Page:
They decide to set a watch for the afternoon and set up one 8 man tent for the night. Since there are two extra members of the party, setting watches is easy and the night passes uneventfully. 

By morning, things are looking better. Bartholomew, Alex, and the two sailors have cobbed together a 3 or 4 man tent out of horse blankets, a pair of reasonably serviceable backpacks from some saddlebags, and hatched a plan to cache the saddles and extra supplies with one of the two 8 man tents. 

Two serpents are circling in the sea. Maybe more because the corpses are all gone. The ship nowhere to be seen.  

Also on the downside, someone has named all of the mules Barth-a-mule. The Bard pointed at the Paladin and she muttered an ungodly oath that it wasn't her. She also roundly curses her armor and the lack of a horse. These are real problems, she can't walk fast in plate armor and they have far too much gear for 10 men and 3 mules to carry easily. 

The Cleric, Theif, and Bard urge the party to stay in place one more day and night while they try to get a handle on all of the gear they have to transport.

Friday, January 28, 2022

Five Point Friday - January 28th, 2022

Today's Five Point Friday is history-themed. 

Point 1: I picked up copy of Necrotic Gnome's Old School Essentials. I love this version of B/X. It was offered as a Kickstarter a long time a go. I happily picked up a copy at a local store, but really want the whole set. 

Well, now it will be available via Kickstarter near the end of Feburary. I can't wait to get my hands on the whole deal. I had thought it would happen some day in 2019 or 2020. 2021 was too challenging to me. But now in 2022, I will get my hard copy.  

Point 2: OSE features dozens of charcter classes including gnomes, elves, duergar, and svirfnevlin. 

Did you know that in Iceland, these types of creatures are called the Huldufolk, the hidden people? Nearly 50% of the population currently believe that the Huldufolk might exist. 

It isn't just a hokey belief, they actually redirected road construction to avoid a Huldufolk settlement. There is something dangerous about the Huldufolk. That danger apparently doubles when you introduce machinery into the mix. Dynomite is apparently right out.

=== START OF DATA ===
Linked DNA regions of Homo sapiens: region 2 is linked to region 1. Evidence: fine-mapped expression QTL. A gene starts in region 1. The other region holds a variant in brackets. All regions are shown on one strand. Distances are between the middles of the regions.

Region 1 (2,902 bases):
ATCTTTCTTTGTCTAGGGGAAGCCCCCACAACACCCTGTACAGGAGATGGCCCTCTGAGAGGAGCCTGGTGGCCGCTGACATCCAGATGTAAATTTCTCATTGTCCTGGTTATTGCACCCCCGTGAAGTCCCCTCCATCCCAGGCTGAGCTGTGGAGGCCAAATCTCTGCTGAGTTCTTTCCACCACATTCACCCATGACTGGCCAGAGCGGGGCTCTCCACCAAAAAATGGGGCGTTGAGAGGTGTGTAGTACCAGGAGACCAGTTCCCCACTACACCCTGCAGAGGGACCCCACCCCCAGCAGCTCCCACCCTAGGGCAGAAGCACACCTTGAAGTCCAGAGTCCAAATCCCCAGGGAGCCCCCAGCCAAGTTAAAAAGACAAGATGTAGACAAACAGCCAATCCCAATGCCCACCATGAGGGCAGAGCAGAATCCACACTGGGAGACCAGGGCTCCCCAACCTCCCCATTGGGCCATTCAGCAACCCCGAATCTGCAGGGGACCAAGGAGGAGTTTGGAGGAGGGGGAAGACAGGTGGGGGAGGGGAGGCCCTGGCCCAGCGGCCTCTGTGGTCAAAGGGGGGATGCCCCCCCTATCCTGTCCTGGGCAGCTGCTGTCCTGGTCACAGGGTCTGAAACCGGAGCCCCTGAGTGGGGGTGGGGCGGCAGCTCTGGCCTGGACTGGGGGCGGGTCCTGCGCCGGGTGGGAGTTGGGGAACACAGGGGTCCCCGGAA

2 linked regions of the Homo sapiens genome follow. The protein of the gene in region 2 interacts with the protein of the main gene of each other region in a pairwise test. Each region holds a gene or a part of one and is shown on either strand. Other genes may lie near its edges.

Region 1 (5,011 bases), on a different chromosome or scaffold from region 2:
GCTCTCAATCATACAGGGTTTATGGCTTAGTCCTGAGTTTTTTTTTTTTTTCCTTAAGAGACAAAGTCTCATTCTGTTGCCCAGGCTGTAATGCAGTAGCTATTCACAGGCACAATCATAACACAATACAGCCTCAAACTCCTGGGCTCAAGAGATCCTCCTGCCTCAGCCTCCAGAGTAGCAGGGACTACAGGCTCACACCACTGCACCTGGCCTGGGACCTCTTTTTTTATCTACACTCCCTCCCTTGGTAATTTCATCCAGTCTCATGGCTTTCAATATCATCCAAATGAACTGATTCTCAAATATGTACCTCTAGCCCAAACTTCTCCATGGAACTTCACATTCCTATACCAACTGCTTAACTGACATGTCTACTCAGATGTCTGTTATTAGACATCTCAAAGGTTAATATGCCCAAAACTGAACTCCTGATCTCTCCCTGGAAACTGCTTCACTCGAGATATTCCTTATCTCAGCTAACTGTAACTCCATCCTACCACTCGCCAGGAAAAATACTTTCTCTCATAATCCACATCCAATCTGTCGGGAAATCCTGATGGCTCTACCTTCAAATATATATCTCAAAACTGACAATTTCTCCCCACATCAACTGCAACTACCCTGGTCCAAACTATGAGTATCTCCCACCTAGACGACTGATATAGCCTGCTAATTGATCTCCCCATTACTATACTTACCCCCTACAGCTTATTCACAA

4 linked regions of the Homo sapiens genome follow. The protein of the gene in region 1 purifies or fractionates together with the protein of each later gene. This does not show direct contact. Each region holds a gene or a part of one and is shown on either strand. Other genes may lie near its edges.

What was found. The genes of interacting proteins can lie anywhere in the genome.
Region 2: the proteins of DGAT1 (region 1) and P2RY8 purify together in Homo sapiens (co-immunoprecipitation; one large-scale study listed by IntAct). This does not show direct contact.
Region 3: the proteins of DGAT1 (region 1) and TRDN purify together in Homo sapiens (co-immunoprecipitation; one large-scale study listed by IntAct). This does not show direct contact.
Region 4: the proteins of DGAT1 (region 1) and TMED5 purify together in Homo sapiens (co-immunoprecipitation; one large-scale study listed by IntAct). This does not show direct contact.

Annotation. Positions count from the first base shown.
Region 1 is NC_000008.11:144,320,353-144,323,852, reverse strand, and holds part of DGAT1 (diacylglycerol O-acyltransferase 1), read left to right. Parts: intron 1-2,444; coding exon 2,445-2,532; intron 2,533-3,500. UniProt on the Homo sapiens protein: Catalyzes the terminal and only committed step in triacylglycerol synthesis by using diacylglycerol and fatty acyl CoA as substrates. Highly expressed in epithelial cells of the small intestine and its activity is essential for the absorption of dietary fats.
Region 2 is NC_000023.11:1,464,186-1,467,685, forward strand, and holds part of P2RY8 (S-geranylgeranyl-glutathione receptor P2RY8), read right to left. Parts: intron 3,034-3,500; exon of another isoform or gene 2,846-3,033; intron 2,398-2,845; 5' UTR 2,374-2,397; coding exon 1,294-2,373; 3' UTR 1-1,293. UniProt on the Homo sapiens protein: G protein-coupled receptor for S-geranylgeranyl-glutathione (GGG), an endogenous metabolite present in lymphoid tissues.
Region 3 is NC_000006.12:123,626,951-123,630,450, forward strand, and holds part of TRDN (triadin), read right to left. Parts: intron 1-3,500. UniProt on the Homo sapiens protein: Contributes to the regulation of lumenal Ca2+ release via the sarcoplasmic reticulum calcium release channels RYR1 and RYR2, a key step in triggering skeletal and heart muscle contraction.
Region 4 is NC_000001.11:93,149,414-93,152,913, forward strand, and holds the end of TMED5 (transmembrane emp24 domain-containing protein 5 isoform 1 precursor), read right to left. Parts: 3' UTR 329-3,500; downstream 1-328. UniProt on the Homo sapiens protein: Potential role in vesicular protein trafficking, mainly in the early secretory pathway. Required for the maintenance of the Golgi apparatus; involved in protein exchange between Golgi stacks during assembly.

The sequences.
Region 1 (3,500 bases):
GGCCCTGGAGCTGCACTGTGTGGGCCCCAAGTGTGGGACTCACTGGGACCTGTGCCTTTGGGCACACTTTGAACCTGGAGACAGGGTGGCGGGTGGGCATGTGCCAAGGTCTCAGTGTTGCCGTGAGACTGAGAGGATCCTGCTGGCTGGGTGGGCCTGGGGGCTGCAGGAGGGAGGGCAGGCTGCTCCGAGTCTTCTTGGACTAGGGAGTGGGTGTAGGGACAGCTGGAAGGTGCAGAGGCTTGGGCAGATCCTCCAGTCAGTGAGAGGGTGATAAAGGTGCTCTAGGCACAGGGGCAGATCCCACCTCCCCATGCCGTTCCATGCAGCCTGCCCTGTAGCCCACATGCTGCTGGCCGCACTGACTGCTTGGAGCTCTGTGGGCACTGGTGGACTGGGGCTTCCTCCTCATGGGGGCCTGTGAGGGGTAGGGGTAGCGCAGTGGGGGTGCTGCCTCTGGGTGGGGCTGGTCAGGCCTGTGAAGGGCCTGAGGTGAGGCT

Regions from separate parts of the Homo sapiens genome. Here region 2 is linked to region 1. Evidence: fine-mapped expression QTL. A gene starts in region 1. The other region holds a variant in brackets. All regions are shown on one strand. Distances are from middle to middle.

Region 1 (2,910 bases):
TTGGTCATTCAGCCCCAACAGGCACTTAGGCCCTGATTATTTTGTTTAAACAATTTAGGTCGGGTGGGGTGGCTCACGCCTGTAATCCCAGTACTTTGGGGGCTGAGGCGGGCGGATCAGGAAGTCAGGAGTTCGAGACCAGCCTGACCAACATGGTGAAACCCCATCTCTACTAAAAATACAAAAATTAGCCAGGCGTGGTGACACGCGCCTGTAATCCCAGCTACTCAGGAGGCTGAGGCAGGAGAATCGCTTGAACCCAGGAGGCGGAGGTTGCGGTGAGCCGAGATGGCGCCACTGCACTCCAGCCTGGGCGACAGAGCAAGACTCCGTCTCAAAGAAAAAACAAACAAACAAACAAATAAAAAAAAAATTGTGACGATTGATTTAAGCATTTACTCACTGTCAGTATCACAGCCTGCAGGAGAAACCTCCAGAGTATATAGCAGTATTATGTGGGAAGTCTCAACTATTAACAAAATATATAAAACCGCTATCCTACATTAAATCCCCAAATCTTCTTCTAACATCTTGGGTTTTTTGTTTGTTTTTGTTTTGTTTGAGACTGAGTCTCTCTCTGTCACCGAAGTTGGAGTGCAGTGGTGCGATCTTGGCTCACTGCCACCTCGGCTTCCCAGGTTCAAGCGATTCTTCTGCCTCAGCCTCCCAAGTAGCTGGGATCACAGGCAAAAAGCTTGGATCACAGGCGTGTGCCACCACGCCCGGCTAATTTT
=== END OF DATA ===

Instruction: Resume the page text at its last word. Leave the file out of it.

Here is an interesting article from the BBC on the Huldufolk. If you want something more polished, check out the Lore podcast episode 5, "Under Construction." Researched, written, and produced by Aaron Mahnke, it details the same events of the BBC article.


A imagined likeness of Lars
Posena from 1500 AD
Point 3: Lars Porsena, King of Clusium. As an Etruscan king, most of Lars Porsena's history comes to us via the Romans. We know that King Porsena lived in what would become the modern city of Chiusi, he minted coins with his likeness and we might know where his tomb is. So, he was a real person. 

But the Romans played him out like an evil villain most of the time. 

The Roman were excellent narrators of history, however they are not without their flaws. Rome was sacked by the Gauls on July 18th, 390 BC. It was a Thursday. This sacking destroyed the historial records of the Romans and allowed future historians to rewrite their own history as they saw fit. They modified their humble beginings to mirror the Greeks and not surprisingly, these "historical" stories make the Romans the first of all people to do anything of note. 

Since Lars Porsena was around about 200 years before the first sack of Rome, he has become "unhitched" in time. We don't know when Porsena really ruled, but the Romans tell us it about 508 BC. Maybe on a Friday. But probably not.